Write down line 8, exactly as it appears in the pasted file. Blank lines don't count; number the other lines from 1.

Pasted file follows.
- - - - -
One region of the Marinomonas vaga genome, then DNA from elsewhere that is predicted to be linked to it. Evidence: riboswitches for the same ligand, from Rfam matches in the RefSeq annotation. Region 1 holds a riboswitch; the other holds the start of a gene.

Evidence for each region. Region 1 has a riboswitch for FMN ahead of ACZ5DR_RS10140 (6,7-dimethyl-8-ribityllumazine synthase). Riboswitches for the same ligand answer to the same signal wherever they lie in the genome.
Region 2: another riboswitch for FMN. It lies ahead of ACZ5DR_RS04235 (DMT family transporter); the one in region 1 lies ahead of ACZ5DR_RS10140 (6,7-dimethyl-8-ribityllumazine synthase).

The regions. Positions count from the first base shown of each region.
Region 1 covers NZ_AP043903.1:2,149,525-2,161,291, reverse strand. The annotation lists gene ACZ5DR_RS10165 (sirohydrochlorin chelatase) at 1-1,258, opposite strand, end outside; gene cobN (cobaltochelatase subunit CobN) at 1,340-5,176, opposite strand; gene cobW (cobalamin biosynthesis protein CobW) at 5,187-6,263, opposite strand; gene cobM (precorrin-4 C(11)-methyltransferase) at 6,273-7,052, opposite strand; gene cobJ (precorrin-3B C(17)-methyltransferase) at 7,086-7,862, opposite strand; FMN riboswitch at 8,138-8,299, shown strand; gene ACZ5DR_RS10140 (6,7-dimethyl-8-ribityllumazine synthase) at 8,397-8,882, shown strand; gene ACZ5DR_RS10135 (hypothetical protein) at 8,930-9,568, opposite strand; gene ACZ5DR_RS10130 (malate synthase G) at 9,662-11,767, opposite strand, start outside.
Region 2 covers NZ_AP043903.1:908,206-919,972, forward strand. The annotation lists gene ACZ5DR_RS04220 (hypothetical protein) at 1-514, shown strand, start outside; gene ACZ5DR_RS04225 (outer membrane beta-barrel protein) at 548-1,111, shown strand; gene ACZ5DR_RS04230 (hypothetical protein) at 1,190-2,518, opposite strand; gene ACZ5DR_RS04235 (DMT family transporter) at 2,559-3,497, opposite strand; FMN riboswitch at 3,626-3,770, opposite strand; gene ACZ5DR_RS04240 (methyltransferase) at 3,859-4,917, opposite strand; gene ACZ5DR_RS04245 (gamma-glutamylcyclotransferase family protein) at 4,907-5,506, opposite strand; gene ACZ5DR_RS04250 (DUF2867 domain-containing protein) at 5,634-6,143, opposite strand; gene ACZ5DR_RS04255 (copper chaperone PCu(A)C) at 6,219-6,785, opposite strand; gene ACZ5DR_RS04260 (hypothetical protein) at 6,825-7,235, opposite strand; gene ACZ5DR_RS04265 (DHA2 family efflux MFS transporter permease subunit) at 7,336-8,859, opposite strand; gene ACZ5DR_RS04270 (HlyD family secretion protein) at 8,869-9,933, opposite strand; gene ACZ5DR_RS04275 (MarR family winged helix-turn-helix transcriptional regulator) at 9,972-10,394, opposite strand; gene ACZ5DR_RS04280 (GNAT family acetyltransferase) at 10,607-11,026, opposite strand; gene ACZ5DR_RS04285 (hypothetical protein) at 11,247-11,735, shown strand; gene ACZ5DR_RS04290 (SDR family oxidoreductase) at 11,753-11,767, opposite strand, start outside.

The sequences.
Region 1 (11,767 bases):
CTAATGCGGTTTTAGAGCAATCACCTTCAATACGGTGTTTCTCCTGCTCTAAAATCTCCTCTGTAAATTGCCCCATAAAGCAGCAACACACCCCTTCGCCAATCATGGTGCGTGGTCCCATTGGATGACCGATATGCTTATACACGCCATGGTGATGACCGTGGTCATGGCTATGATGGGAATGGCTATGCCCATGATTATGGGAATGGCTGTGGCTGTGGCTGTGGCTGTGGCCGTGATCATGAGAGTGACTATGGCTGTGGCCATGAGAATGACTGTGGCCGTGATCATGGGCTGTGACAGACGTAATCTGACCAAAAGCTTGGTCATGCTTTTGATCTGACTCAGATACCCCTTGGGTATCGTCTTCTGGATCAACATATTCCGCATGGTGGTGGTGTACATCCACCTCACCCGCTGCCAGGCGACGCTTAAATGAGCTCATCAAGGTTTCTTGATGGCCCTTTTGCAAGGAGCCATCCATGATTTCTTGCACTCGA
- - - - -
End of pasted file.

Region 1 (11,767 bases):